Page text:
In short, because we’re built for them. “Humans are hard-wired for connection,” explains Saha. “The experience of mutual recognition and sharing conversation with others, no matter how casual, elicits the feeling of connection and belonging. It provides social variety, too, all of which impact our general wellbeing,” she shares.
Atçeken agrees, adding that what you may deem as an insignificant part of your day-to-day is really quite essential. “Micro friendships make us feel human. They humanise our experience. As social beings, we need connections – both big and small – for health and happiness,” she adds.
Fun fact: did you know that making connections with people can improve your brain function? “Interactions, great and small, are constantly engaging your brain,” the psychologist explains. “They can be as effective as completing a brain puzzle at developing cognitive and communicational skills, boosting memory, and releasing feel-good endorphins.”
Lockdown has taught us many things, but one of them being that human beings are – by and large – social creatures.
“Social interactions have so many benefits that humans actually recede mentally when we don’t have access to them,” shares Atçeken.
“You need them to survive, and both your happiness and positive mental attitude depend on it. When you don’t have access to new engagement or interaction, you can experience depression, anxiety, loneliness and sadness. It’s incredibly important that we continue to generate new connections and engagements,” she concludes.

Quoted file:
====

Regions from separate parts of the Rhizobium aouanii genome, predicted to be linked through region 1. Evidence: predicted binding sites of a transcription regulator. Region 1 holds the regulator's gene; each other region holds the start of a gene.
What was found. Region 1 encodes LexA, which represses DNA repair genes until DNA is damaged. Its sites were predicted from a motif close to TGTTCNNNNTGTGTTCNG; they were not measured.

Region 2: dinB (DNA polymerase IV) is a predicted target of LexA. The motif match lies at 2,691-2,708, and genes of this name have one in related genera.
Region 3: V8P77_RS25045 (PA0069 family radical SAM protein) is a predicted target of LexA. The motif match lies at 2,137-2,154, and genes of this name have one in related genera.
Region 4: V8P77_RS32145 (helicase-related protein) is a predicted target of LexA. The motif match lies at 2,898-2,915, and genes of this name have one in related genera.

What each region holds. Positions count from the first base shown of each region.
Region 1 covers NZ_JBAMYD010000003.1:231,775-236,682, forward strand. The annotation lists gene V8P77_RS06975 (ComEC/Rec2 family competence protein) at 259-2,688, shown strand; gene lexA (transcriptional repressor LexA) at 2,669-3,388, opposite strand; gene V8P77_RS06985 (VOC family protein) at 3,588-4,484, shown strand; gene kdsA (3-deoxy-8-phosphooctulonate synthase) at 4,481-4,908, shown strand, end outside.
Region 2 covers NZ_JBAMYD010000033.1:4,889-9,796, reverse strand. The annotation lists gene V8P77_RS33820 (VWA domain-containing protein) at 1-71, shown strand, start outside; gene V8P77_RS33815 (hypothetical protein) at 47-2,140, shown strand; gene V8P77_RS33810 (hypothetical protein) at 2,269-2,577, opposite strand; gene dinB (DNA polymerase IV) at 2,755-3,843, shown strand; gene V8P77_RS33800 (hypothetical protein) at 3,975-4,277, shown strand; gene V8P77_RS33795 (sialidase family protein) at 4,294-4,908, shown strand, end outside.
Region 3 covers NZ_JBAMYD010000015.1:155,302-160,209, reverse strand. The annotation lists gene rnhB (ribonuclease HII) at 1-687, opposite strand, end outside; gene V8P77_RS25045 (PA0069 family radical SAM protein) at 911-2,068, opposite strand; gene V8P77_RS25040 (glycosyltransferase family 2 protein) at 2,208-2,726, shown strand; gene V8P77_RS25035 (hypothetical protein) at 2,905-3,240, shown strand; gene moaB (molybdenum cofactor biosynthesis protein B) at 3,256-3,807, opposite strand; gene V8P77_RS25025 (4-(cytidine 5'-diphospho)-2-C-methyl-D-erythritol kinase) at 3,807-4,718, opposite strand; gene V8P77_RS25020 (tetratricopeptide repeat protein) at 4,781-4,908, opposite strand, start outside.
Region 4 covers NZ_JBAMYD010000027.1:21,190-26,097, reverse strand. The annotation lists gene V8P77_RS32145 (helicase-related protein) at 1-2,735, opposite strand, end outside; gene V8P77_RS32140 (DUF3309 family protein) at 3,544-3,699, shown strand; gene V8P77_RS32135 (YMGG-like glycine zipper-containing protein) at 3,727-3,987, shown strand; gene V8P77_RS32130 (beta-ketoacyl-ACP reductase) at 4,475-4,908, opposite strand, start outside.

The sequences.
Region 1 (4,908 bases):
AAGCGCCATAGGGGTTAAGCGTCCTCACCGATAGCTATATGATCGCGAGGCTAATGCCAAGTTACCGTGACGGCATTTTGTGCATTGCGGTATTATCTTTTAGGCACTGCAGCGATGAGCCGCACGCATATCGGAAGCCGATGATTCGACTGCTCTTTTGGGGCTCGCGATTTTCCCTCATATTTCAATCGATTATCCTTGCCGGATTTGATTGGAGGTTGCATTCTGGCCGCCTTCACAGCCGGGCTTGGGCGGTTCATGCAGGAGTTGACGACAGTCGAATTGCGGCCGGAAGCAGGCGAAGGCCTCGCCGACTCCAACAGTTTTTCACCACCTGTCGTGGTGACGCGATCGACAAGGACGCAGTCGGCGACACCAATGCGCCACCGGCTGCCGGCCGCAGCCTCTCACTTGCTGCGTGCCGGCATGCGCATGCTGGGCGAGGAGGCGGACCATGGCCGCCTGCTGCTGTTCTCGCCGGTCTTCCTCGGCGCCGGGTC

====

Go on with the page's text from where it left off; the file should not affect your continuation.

Disclaimer: we’re not encouraging you to break current lockdown guidelines, which state you’re only allowed to exercise outside of your household with one other person. (Not an outside kind of workout person? These no equipment home workouts are great, too).
Wondering how to make casual connections in a COVID world? Let the expert’s suggestions help.
Natalie Trice, a coach and mentor, hasn’t actually found the lockdowns too difficult. What she has found hard is the loss of casual day-to-day friendships and community spirit, too.
“As a self-confessed introvert, I have actually loved lockdown one, two, and three. I’m really lucky to live in Devon by the sea and I have my own business with an office at home, so we’ve been lucky in that regard. Not having to get on the train to London a couple of times a month, or do the school run has been bliss.”
“As time has gone on, what I miss the most is taking my laptop to a beachside cafe and working with the buzz of the coffee machine and interactions with the staff and customers. Over the years, they became my friends. When I moved to Devon five years ago, The Clipper cafe was an integral part of our move and I miss that place so much.”
“Yes, we can get takeaway coffee and cake, but it’s not the same as sitting inside at your own table and the waiting staff knowing what you want before you order. You know, feeling like you’re part of the fabric of the place. I miss it so much. I know most are waiting to go back to the pub, but all I want is to go back to my favourite cafe – The Clipper – to see my coffee buddies and write my next book in a place that feels like home.”
If you’re feeling consistently lonely, do read the resources on the Mind website and remember – you are not alone.